The Rainforest Journalism Fund (RJF) is launching Rainforest Reporter, a new social media series featuring outstanding stories and journalists—RJF grantees and Rainforest Investigations Network Fellows—who reported them. It aims to showcase the story behind the story: what inspired the journalists to report on it, what techniques they used, and how they did it.
In fact, Rainforest Reporter will interview journalists with expertise in a multitude of skills, such as data journalism, photography, multimedia, investigative journalism, and collaborative journalism. Through this series, we’ll learn how the journalists raise awareness about rainforest issues around the world.
The series was launched on March 21 to celebrate the United Nations’ International Day of Forests.
Diego Cazar Baquero - Data Journalism
The RJF team first invited Diego Cazar Baquero, a journalist from Ecuador. He worked on the Map of Death project alongside his other colleagues. Using both data analysis and long-form reporting, the team investigated how extractive industrial activities such as mining and producing oil displaced vulnerable Amazonian populations, particularly, Indigenous communities in Ecuador such as the Amazonian Kichwas and the Siekopai Nation. The team used cartographic journalism to show how government-approved extractivist areas on maps “erased” the concerns of Indigenous communities living in the same areas. Overall, Baquero's main takeaway is to “interpret data in a human way” while conceptualizing the bigger picture.
Sarita Reed - Photojournalism
Journalist Sarita Reed presented her advice on photojournalism. Reed and her colleague Ning Hui worked together on Gold in the Sea: Brazil’s Booming Fish Bladder Trade project. The project traces the fast-paced fish maw trade from northern Brazil’s coast to China and its environmental destructive impacts. Reed’s photos narrate the different steps in producing fish maw and illustrate the perspectives of those involved in the trade. In general, she sees photojournalism as a means to explore different angles of a story, which “brings people closer to the subject.”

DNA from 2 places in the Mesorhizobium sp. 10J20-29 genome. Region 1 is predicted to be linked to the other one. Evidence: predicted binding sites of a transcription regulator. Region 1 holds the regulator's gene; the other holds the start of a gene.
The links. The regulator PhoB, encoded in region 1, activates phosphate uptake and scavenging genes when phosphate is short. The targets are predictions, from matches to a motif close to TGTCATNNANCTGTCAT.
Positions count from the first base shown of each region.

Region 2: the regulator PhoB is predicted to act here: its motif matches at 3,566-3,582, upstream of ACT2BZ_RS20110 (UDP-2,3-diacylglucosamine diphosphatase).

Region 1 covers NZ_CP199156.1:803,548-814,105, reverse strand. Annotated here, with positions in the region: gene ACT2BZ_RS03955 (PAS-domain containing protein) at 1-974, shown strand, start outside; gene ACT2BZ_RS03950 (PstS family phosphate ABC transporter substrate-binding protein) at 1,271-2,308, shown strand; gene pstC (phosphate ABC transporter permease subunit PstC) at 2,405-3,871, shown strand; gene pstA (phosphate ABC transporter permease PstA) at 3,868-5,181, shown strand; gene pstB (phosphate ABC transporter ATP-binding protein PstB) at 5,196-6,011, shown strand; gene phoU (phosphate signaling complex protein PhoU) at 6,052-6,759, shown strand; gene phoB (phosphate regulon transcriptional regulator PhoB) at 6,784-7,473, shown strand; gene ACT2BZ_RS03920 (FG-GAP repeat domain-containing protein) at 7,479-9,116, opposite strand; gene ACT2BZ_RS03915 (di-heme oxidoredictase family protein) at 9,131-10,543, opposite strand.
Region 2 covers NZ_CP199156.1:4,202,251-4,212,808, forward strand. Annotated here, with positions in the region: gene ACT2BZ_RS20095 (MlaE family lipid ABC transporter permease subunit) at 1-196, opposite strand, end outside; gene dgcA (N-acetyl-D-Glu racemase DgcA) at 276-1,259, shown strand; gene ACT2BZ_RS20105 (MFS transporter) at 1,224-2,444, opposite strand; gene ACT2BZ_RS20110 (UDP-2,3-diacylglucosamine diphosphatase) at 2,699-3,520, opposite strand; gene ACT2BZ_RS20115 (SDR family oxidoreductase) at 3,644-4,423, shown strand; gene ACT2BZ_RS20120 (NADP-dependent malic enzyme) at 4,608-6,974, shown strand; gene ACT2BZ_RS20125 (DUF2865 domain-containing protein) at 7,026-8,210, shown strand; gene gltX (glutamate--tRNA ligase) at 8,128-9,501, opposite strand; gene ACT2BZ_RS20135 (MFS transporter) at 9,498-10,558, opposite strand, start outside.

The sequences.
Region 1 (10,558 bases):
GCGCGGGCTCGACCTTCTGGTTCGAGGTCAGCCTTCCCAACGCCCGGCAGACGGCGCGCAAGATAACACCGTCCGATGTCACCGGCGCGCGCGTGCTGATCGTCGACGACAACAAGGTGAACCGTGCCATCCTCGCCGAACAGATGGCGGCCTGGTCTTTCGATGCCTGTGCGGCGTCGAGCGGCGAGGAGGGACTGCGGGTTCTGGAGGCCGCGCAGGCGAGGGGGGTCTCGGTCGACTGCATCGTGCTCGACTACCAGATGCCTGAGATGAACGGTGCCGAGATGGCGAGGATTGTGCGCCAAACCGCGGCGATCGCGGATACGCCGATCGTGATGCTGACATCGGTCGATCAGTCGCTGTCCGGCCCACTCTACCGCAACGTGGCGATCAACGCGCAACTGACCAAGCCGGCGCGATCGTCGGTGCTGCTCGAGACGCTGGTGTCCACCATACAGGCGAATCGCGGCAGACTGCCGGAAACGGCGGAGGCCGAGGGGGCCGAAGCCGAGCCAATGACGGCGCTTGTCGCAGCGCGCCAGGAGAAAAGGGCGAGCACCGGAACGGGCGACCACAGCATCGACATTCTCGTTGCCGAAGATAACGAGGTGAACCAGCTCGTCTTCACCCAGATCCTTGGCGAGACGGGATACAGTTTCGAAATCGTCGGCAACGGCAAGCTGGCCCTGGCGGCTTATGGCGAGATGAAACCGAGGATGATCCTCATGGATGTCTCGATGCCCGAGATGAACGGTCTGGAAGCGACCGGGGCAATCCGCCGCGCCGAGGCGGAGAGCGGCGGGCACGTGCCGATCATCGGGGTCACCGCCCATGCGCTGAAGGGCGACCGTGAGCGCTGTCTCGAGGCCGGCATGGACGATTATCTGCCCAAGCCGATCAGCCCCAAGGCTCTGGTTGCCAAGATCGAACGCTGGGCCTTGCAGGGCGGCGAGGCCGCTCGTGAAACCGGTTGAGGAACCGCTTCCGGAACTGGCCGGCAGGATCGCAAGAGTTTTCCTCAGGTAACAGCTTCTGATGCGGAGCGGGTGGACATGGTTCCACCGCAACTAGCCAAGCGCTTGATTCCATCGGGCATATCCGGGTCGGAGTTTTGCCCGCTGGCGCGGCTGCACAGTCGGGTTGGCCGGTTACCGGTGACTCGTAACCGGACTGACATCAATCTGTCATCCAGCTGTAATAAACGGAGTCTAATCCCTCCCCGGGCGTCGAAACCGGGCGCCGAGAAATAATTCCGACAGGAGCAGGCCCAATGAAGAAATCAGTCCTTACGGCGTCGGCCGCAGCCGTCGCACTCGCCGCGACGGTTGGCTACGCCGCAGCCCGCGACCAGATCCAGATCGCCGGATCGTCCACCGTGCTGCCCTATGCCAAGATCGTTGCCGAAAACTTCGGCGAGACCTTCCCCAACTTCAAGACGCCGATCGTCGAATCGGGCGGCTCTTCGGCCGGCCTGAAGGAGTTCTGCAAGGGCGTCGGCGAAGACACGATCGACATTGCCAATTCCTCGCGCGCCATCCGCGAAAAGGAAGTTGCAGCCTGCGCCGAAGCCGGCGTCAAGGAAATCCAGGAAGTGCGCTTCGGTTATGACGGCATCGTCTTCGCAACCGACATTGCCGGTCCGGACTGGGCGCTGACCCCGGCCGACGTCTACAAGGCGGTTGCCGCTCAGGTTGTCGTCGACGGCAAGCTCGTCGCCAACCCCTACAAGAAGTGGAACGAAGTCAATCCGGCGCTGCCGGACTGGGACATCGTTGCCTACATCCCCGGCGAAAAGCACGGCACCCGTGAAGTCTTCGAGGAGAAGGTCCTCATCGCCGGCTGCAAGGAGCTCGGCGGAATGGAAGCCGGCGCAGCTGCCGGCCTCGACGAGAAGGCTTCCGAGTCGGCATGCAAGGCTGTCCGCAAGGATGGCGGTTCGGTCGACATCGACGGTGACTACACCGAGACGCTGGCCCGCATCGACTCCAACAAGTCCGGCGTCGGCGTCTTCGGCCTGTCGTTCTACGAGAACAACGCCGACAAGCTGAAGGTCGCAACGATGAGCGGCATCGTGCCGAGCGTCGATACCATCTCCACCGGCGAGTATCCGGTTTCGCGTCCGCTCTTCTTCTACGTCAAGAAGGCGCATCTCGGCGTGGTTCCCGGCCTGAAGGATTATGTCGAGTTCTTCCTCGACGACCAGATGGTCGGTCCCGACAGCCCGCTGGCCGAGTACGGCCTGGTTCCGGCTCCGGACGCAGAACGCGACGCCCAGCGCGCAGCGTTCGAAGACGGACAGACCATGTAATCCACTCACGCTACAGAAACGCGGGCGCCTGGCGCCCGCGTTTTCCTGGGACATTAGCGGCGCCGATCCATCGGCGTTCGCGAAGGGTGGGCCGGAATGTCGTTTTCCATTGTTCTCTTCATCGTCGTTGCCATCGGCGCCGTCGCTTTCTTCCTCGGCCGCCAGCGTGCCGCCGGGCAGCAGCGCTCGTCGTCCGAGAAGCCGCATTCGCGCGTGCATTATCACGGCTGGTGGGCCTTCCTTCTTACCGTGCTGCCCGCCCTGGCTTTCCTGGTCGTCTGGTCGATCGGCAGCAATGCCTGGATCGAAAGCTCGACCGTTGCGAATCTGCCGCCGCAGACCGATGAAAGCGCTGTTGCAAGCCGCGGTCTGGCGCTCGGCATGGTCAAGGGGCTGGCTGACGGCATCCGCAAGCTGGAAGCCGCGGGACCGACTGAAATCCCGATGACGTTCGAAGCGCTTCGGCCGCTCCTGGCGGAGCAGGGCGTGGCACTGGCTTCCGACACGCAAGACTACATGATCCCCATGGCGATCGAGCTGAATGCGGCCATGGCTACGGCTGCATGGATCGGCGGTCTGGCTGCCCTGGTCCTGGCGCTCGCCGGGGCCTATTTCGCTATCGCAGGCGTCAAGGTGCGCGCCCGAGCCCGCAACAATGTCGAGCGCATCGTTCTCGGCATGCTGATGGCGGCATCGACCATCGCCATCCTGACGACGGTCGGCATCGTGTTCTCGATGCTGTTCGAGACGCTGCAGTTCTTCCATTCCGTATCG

Fábio Zuker - Multimedia Journalism
Highlighting a multimedia presentation in reporting, the RJF team interviewed anthropologist and journalist Fábio Zuker on his project titled COVID-19, Fake News, and Misinformation Among Indigenous Peoples of the Upper Xingu. Using his anthropological training, Zuker paid close attention to the nuanced kinds of COVID-19 misinformation barriers. He collaborated with Indigenous filmmaker Takumã Kuikuro to understand how government misinformation affected local communities in the Upper Xingu region. In terms of advice, Zuker suggested using multimedia stories as a way “to show what people’s lives are like” and how they cultivate a cultural sense of belonging.
Bagja Hidayat - Investigative Journalism
Tempo journalist Bagja Hidayat and his team provided advice on investigative journalism and discussed his project Forests at the Crossroads. The project uncovered large-scale deforestation across four Indonesian provinces, adding up to 1.5 million hectares of land due to various activities, such as nickel mining and commercial agriculture. In fact, one of the project's articles investigated how electric vehicle production led to accelerated deforestation in Indonesia. Overall, Hidayat advised journalists to partner with local reporters in contextualizing stories and to “always check the facts, the data, and the documents.”
Rosie Pioth - Collaborative Journalism
Journalist Rosie Pioth presented her tips on facilitating collaborative journalism and discussed her project The Consequences of Deforestation on Indigenous Peoples in Central Africa. The project focuses on logging consequences such as the deterioration of Indigenous communities’ way of life in the Congo and Cameroon. In general, Pioth’s main takeaways include choosing team members wisely based on how “everyone should be aware of their work pace and what they can bring to the table.”
Translation of graphic
Title: The Consequences of Deforestation on the Indigenous Peoples of Congo, Cameroon and Central African Republic.
Quote: “Here, people live mainly from the forest and agriculture. But now, the situation has changed and the consequences are felt.”
Bottom title: Tips for Collaboration in the Rainforest.
Quote: “Collaboration is key. But in order for it to work, everyone must know what their task is and execute it in a transparent way.”
Tips: 1) Be patient with the rhythm of each person while respecting the deadline. 2) Collaboration with journalists must be chosen with purpose. 3) Stay true to your vision.
These are a few of the many inspiring grantees we interviewed. The Rainforest Reporter series will continue to highlight dedicated reporters who champion underreported issues and innovative approaches. Follow the Rainforest Reporter series on our regional RJF Twitter and Amazon Twitter accounts.